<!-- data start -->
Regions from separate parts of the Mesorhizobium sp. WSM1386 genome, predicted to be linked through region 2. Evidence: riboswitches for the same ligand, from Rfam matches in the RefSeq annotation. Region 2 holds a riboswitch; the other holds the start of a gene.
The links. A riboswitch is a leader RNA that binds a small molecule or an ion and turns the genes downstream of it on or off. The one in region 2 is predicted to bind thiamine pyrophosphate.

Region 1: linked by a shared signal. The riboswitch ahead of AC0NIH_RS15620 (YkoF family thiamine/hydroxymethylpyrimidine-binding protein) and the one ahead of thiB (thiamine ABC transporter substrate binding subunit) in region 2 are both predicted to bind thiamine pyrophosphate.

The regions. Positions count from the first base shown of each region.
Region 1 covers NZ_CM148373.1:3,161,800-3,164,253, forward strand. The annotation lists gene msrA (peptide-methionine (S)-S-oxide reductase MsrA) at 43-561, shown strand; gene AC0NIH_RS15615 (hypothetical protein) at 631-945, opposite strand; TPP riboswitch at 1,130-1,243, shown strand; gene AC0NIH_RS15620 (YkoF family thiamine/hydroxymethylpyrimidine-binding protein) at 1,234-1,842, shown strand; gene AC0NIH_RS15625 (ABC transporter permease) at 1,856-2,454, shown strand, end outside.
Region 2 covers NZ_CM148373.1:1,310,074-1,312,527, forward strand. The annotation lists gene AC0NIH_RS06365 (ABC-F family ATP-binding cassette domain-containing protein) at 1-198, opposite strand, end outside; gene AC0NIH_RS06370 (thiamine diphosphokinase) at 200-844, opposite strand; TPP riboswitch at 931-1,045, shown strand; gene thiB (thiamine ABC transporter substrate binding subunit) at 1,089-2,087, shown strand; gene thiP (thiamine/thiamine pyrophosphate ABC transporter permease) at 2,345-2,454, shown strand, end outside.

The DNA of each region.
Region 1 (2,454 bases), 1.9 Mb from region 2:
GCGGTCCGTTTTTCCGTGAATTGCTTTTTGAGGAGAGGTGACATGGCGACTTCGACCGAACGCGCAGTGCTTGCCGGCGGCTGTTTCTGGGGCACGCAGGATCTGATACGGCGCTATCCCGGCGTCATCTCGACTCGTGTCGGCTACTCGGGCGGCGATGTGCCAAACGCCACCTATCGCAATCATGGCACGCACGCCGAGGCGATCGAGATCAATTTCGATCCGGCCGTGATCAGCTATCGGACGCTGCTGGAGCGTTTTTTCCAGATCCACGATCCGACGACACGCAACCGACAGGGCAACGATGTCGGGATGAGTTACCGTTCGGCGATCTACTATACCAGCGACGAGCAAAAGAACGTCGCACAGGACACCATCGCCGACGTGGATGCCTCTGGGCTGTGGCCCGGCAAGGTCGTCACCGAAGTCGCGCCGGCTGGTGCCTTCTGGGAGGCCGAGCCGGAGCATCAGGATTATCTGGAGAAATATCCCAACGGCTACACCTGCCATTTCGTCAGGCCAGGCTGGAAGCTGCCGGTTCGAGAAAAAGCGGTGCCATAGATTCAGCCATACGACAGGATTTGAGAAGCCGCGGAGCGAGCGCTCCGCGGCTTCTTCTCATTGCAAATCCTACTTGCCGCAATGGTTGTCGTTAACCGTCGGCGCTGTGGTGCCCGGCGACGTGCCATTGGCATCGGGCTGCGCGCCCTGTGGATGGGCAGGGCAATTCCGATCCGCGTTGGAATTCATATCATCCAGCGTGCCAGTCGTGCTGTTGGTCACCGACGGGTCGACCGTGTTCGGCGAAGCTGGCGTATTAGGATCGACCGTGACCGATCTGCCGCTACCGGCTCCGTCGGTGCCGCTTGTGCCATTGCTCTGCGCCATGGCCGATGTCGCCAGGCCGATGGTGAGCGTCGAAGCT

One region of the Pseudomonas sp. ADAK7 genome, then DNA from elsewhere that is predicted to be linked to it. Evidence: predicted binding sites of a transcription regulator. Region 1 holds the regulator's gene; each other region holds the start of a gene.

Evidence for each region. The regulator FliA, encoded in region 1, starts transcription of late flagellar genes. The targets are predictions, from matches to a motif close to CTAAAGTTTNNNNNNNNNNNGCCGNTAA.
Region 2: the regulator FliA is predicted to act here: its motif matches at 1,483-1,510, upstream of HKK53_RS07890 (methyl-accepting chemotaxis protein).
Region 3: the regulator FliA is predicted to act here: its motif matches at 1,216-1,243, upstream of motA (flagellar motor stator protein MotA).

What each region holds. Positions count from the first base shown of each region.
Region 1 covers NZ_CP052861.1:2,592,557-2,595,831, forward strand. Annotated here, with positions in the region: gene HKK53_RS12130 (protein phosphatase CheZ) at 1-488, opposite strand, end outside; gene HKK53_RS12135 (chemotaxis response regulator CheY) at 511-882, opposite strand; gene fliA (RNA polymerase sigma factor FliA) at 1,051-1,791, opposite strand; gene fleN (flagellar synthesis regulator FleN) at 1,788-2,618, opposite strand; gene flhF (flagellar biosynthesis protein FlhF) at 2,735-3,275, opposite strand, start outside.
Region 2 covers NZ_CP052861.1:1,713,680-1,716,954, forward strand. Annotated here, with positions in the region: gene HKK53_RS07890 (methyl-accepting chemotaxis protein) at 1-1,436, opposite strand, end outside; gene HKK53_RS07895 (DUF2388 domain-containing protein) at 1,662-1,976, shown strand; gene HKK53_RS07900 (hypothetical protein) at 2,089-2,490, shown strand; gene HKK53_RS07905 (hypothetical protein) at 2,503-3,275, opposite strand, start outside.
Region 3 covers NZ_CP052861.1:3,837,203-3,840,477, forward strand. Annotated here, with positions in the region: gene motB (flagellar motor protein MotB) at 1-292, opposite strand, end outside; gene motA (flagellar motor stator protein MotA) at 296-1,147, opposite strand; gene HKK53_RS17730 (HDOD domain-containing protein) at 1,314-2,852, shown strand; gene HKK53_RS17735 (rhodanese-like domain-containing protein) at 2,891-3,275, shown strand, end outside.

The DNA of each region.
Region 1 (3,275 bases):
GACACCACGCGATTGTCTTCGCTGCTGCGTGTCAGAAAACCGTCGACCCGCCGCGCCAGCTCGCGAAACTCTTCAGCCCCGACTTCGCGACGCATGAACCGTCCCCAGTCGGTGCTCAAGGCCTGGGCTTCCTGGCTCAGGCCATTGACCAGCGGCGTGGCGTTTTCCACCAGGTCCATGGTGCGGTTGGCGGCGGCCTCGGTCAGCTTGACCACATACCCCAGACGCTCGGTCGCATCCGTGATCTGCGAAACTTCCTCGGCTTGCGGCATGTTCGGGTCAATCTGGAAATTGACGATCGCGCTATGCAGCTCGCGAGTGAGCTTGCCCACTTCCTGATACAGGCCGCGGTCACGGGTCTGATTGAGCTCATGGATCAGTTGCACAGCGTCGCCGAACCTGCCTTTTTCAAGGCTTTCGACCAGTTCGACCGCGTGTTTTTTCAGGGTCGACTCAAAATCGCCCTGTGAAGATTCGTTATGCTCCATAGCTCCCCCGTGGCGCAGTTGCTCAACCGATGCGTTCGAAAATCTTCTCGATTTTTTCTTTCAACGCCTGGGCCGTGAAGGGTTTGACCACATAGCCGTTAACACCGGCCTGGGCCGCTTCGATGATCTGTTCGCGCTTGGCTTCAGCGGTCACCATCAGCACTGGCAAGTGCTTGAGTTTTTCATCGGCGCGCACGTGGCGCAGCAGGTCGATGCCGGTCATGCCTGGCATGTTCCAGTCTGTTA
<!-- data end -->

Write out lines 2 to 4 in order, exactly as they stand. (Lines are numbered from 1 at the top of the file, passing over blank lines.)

The links. A riboswitch is a leader RNA that binds a small molecule or an ion and turns the genes downstream of it on or off. The one in region 2 is predicted to bind thiamine pyrophosphate.

Region 1: linked by a shared signal. The riboswitch ahead of AC0NIH_RS15620 (YkoF family thiamine/hydroxymethylpyrimidine-binding protein) and the one ahead of thiB (thiamine ABC transporter substrate binding subunit) in region 2 are both predicted to bind thiamine pyrophosphate.

The regions. Positions count from the first base shown of each region.